Tag Archives: Blackeyed Theatre

Sherlock Holmes: The Sign Of Four

reviewed at the Towngate Theatre, Basildon on 24 September

Blackeyed Theatre has created a niche for itself with its adaptations of classic novels and novella with a twist. The story and characters are largely as the original authors intended, but the staging adds a further psychological dimension.

In this early Sherlock Holmes story Conan Doyle adds a suggestion of Wilkie Collins’ The Moonstone through its pivot being a theft in the days of the East India Company. As in that story, it is a girl who is the recipient of stolen jewels.

Adapter and director Nick Lane reminds us that Mary Morstan, Dr Watson and Holmes are all young people and none of them is wealthy, whatever their personal background. If you’re conditioned to the standard film and television versions of the canon, that may come as a shock.

There is a cast of six with only Luke Barton’s Holmes and Joseph Derrington’s Watson not doubling parts. Both are good, with Derrington suggesting that Watson’s war service as a doctor may have left mental as well as physical scars. Barton presents as someone whose intellectual needs too easily tip over into indulgence.

Christopher Glover contrasts the Indians of the story with the know-all Inspector Lestrade and there are two good studies of duplicity, one languid and one more lethal, by Ru Hamilton as the Sholto brothers.

Put-upon Mrs Hudson and information-seeking Mary Marston give Stephanie Rutherford opportunities which she seizes upon. Zach Lee makes the most of peg-leg Jonathan Small; the slow motion fight with Holmes works very well.

To keep the action, which includes stretches of telling past stories by one or other of the characters, on the move, set designer Victoria Spearing offers crimson bunched drapes and spiky shapes suggesting both western and oriental obelisks.

Costume changes are simple and effective; Naomi Gibbs’ palette is never garish but her clothes contrast well with the background while indicating character and social status. Claire Childs’ stage-level lighting and Tristan Parkes’ evocative score blend past and present admirably.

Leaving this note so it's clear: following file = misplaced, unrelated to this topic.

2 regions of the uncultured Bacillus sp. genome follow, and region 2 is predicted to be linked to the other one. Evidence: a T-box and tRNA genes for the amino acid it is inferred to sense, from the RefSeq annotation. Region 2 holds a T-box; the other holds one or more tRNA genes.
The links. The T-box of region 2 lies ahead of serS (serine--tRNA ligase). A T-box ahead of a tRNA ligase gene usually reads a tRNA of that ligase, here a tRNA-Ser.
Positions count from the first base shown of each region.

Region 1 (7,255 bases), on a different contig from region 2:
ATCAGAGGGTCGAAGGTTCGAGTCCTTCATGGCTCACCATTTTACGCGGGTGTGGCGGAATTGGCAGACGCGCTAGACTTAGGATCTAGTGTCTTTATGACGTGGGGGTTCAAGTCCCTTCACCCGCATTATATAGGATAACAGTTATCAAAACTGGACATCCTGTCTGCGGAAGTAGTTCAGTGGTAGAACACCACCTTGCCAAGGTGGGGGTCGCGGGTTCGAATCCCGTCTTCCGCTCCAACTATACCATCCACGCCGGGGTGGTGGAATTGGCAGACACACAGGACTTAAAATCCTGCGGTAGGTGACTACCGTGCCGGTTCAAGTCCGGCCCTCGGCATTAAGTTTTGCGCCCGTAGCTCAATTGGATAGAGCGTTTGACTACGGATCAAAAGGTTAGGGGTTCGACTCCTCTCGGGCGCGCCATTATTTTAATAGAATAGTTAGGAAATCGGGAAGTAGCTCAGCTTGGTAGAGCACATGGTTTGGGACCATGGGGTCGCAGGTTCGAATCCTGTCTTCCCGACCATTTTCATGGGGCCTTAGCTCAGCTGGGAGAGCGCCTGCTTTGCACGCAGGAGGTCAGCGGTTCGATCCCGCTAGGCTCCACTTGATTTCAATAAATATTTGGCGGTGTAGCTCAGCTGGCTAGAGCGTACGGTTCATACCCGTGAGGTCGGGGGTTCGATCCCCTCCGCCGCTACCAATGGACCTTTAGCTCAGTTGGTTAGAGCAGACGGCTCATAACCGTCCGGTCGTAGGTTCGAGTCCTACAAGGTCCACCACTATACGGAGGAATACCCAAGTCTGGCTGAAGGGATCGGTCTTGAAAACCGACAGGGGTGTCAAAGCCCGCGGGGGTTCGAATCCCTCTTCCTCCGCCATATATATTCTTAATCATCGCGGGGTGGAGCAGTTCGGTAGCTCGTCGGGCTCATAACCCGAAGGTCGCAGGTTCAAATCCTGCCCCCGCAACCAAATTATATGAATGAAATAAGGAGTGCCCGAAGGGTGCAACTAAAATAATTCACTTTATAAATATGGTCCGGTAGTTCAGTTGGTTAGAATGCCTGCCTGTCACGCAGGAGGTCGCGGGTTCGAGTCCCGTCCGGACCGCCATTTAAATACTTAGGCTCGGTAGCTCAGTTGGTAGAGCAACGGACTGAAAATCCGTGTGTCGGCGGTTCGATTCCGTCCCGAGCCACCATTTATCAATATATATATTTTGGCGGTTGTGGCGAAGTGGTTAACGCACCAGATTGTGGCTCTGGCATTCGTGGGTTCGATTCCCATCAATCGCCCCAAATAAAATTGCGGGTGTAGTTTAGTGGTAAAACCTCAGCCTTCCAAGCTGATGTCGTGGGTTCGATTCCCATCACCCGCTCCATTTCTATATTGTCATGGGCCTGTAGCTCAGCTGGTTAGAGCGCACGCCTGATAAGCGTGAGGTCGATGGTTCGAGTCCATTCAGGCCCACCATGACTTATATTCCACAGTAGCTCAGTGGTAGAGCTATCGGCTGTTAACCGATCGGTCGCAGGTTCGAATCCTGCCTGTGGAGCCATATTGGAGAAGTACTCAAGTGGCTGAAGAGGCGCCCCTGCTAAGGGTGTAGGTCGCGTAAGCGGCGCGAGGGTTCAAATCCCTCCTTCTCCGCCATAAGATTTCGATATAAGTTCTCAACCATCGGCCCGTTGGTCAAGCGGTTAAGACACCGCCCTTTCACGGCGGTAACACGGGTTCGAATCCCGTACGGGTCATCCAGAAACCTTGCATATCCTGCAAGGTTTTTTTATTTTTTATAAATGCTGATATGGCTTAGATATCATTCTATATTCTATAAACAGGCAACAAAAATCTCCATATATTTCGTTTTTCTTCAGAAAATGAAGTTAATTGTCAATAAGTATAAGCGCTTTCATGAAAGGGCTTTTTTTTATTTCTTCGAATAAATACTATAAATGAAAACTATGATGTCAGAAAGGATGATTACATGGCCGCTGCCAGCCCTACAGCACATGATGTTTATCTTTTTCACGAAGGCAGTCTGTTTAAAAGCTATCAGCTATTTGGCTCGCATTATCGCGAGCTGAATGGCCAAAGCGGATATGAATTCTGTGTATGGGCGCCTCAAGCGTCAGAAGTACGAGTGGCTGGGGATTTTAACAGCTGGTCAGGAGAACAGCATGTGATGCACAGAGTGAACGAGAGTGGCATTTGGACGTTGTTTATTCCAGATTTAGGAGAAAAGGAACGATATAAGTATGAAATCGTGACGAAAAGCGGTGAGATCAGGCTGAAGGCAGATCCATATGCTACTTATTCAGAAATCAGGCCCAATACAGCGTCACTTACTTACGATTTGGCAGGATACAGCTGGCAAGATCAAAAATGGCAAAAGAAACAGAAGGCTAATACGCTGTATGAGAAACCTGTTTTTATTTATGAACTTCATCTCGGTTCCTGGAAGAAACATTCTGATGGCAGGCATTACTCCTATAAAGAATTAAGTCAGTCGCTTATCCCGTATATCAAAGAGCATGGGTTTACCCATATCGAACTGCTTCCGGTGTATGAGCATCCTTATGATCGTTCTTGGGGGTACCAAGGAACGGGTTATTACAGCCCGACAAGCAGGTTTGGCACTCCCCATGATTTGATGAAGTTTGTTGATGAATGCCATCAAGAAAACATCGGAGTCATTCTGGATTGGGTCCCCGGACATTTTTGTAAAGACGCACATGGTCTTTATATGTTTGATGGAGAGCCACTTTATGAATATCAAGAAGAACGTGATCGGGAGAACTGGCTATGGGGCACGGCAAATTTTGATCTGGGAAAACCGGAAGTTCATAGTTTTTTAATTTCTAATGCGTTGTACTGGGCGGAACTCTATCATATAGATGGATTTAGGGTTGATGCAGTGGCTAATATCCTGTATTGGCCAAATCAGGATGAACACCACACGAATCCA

Four and a haf-star star rating.

The Sign Of Four is at the Towngate Theatre, Basildon on 25 September. The tour continues at the Theatre Royal, Bury St Edmunds between 4 and 6 October and at the Norwich Playhouse between 8 and 10 October.

 

 

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Teechers

reviewed at the Norwich Playhouse on 6 February

The debate about education has long deep roots; they probably stretch back to the first lessons which passed on wisdom of various kinds from the experienced to their juniors.

John Godber’s 1987 play within a play Teechers is therefore as relevant to 2017 as at any previous time and, regrettably, likely to be so for the future. Adrian McDougall’s production for Blackeyed Theatre is energetic and admirably suited to school-age members of the audience.

Those of us with academics of various sorts in the family have heard this debate many times, and I have seen several previous productions. This one is loud and suitably brash with the three performers bringing clarity to the teenagers and adults they portray.

Scott Jenkins’ choreography is precision-sharp as three tables and chairs all-but take on a life of their own as scene intercuts with scene. Rosalind Seal obviously relishes the part of Mrs Parry, the head of a school in special measures who has taken care to send her children to a much grander establishment.

Then there’s Nicole Black as a collection of pupils with rampant hormones, and at least one teacher also in need of a mate. Between Seal and Black’s gallery of characterisations one understands why their view of the future is so bleak that they want to blot it out with the present.

A drama teacher fresh out of college Jeff Nixon is the lamb thrown to the wolf-packs of Whitehall High School. Jake Adley shows us how his ideals gradually blunt until he eventually accepts the superior post offered by the well-equipped, properly-funded dedicated-staff prospect offered by nearby St  George’s School.

So, what place have the arts in the average school curriculum when the emphasis is weighted towards “core” subjects and a school’s prosperity rests on its examination results in those subjects? If you’re reading this review of a dramatised debate about education, then I’m probably preaching to the converted.

The question remains, how do we convert the non-believers? School parties tends to be on the side of the arts already. Perhaps whole tranches of heads, administrators, school governors and funders at national, regional and local levels could be bussed in to Teechers – and then examined on the play and its messages…

Four star rating.

Teechers is at the Norwich Playhouse also on 7 February and then on national tour until 29 March including the Stantonbury Theatre, Milton Keynes (19-20 February, the Theatre Royal, Bury St Edmunds (26-28 February), the Key Theatre, Peterborough (5 March), the Towngate Theatre, Basildon (8-9 March), the Mumford Theatre, Cambridge (12-13 March) and the Broadway Theatre, Letchworth (14 March)

 

 

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Filed under Plays, Reviews 2018